Although they can live in an apartment, the Old English Sheepdog prefers being out in open air, which is also good for their coat. If they live in a city, they must be out daily, several times a day and be able to exert themselves properly. To resume: short walks in the morning and evening around the neighbourhood aren’t enough at all.
A house with a garden seems more appropriate for this dog, but again, having outdoor space doesn’t justify the lack of walks.
Need for exercise / Sporty
Don’t be fooled by this dog’s large size, the Bobtail is particularly resistant; they aren’t just show dogs. They are primarily a sheepdog and therefore need physical and mental stimulation to fully flourish.
Travelling / easy to transport
This dog’s large size can be overwhelming, so trips are often complicated to organise because finding places that accept such large dogs are hard to find.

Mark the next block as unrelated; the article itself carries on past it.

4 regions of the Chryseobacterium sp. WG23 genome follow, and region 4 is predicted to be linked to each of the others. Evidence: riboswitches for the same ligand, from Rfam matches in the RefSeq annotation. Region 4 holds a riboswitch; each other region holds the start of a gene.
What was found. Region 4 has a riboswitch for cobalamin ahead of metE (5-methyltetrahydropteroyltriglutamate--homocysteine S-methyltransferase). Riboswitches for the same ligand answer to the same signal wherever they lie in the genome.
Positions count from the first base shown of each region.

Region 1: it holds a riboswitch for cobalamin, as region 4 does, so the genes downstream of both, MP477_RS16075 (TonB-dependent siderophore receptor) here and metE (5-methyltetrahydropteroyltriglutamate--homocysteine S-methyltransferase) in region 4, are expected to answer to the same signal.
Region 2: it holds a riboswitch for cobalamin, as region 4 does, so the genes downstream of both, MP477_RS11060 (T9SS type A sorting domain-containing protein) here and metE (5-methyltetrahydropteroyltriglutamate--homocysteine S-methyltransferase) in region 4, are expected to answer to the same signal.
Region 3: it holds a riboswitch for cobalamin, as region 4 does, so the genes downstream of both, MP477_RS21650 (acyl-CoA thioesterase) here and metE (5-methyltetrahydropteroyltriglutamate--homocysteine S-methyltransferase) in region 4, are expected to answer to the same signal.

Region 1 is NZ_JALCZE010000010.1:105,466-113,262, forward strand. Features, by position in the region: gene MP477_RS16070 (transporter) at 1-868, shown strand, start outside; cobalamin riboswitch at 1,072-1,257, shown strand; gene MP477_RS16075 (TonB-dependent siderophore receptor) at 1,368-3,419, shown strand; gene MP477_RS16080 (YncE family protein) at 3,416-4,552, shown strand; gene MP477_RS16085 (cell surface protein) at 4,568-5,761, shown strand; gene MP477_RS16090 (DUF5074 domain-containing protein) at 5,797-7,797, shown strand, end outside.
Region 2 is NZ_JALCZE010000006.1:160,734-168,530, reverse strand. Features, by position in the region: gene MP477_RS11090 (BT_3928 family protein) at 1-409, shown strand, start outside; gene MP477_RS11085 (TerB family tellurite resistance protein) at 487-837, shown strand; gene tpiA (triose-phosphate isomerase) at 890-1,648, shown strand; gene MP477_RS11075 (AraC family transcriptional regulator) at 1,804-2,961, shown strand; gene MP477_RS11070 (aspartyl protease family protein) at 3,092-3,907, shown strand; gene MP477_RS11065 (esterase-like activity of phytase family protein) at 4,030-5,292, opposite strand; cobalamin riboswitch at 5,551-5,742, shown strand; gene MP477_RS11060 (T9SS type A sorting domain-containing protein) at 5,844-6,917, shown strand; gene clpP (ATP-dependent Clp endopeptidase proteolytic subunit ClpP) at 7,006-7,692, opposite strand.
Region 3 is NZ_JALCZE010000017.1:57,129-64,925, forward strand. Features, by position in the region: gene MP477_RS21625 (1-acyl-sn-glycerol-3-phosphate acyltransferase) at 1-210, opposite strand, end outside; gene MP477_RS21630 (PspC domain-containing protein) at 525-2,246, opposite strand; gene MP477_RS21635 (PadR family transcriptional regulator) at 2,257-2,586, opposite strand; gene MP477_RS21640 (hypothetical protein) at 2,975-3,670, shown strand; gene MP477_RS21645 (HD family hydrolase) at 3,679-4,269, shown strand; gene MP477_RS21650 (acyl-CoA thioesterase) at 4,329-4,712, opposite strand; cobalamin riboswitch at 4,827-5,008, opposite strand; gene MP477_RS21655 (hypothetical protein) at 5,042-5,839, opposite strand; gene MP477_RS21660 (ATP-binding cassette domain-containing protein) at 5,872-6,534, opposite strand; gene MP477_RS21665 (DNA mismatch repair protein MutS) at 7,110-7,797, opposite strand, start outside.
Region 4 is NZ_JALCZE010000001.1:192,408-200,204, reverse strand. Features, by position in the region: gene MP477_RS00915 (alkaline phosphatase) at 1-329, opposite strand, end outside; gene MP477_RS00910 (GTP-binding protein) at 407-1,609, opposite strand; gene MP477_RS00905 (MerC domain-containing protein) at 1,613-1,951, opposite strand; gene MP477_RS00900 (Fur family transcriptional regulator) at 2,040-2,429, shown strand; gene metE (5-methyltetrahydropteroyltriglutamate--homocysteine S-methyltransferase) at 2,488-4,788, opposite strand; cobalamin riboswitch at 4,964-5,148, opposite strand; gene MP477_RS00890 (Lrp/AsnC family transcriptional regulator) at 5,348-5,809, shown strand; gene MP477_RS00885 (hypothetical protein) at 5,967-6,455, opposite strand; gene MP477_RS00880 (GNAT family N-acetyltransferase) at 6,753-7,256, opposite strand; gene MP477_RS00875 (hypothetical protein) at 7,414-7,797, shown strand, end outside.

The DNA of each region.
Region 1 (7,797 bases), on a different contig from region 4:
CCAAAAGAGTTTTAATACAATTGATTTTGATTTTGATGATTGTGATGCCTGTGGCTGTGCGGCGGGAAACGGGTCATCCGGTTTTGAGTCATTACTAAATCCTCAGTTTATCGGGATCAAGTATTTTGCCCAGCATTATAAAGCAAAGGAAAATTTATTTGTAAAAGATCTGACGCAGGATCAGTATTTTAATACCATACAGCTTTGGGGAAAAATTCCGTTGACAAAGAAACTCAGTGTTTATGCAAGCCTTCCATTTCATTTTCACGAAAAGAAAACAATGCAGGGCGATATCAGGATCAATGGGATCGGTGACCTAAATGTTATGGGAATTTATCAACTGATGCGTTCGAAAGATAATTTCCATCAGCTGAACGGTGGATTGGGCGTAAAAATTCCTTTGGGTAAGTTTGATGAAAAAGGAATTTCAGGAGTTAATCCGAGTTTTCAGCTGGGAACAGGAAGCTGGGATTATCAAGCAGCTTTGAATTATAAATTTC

Old English Sheepdog and cats
If the Bobtail puppy grows up around cats, living together will be much more harmonious than if a cat tried to integrate into the social group of an adult dog. However, their fondness for other animals is often conductive to good agreement (except for if the cat doesn’t accept the dog’s presence and, in this case, beware of scratching).
Old English Sheepdog and dogs
Very (and sometimes too) sociable, they always want to interact with other dogs when on a walk. However, their brutality and lack of awareness of their strength isn’t welcomed by all. One must be very careful and not facilitate an accumulation of negative experiences with other dogs that cannot tolerate the Bobtail’s enthusiasm. It’s therefore crucial to encourage controlled and regular meetings with dogs that have a compatible temperament.
Old English Sheepdog and children
The Old English Sheepdog loves children, no matter how big or small, appreciates their presence and plays with them willingly. The American Bobtail is also nicknamed “Nanny Dog”.
Old English Sheepdog and the elderly
This dog’s power, if uncontrolled, can do a lot of damage. Therefore, potentially fragile people are not compatible with such a breed.
The price of an Old English Sheepdog varies according to origin, age and sex. A pedigree can cost up to £890 and the best bloodlines can be sold for up to £1,100.
Regarding the average budget needed to meet the needs of a dog this size, it costs around £43 a month.